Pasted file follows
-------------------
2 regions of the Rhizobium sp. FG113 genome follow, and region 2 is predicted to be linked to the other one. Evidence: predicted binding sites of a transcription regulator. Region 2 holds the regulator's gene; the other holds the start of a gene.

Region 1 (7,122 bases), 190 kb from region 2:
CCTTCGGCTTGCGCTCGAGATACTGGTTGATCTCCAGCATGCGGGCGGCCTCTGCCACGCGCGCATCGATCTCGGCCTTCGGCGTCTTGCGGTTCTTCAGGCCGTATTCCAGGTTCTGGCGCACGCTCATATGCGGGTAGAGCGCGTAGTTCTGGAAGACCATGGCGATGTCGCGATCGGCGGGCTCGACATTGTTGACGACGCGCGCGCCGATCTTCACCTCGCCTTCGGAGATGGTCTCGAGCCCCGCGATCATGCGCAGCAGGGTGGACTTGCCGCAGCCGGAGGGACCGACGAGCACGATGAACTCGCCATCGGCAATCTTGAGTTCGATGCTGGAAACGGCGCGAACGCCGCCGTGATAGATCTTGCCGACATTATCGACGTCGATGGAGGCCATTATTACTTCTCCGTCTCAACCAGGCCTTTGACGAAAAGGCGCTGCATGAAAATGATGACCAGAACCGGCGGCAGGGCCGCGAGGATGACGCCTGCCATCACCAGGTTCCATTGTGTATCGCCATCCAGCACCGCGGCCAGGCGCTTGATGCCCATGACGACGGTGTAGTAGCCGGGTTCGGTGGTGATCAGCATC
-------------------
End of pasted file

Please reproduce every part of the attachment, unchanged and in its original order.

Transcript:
2 regions of the Rhizobium sp. FG113 genome follow, and region 2 is predicted to be linked to the other one. Evidence: predicted binding sites of a transcription regulator. Region 2 holds the regulator's gene; the other holds the start of a gene.

Region 1 (7,122 bases), 190 kb from region 2:
CCTTCGGCTTGCGCTCGAGATACTGGTTGATCTCCAGCATGCGGGCGGCCTCTGCCACGCGCGCATCGATCTCGGCCTTCGGCGTCTTGCGGTTCTTCAGGCCGTATTCCAGGTTCTGGCGCACGCTCATATGCGGGTAGAGCGCGTAGTTCTGGAAGACCATGGCGATGTCGCGATCGGCGGGCTCGACATTGTTGACGACGCGCGCGCCGATCTTCACCTCGCCTTCGGAGATGGTCTCGAGCCCCGCGATCATGCGCAGCAGGGTGGACTTGCCGCAGCCGGAGGGACCGACGAGCACGATGAACTCGCCATCGGCAATCTTGAGTTCGATGCTGGAAACGGCGCGAACGCCGCCGTGATAGATCTTGCCGACATTATCGACGTCGATGGAGGCCATTATTACTTCTCCGTCTCAACCAGGCCTTTGACGAAAAGGCGCTGCATGAAAATGATGACCAGAACCGGCGGCAGGGCCGCGAGGATGACGCCTGCCATCACCAGGTTCCATTGTGTATCGCCATCCAGCACCGCGGCCAGGCGCTTGATGCCCATGACGACGGTGTAGTAGCCGGGTTCGGTGGTGATCAGCATC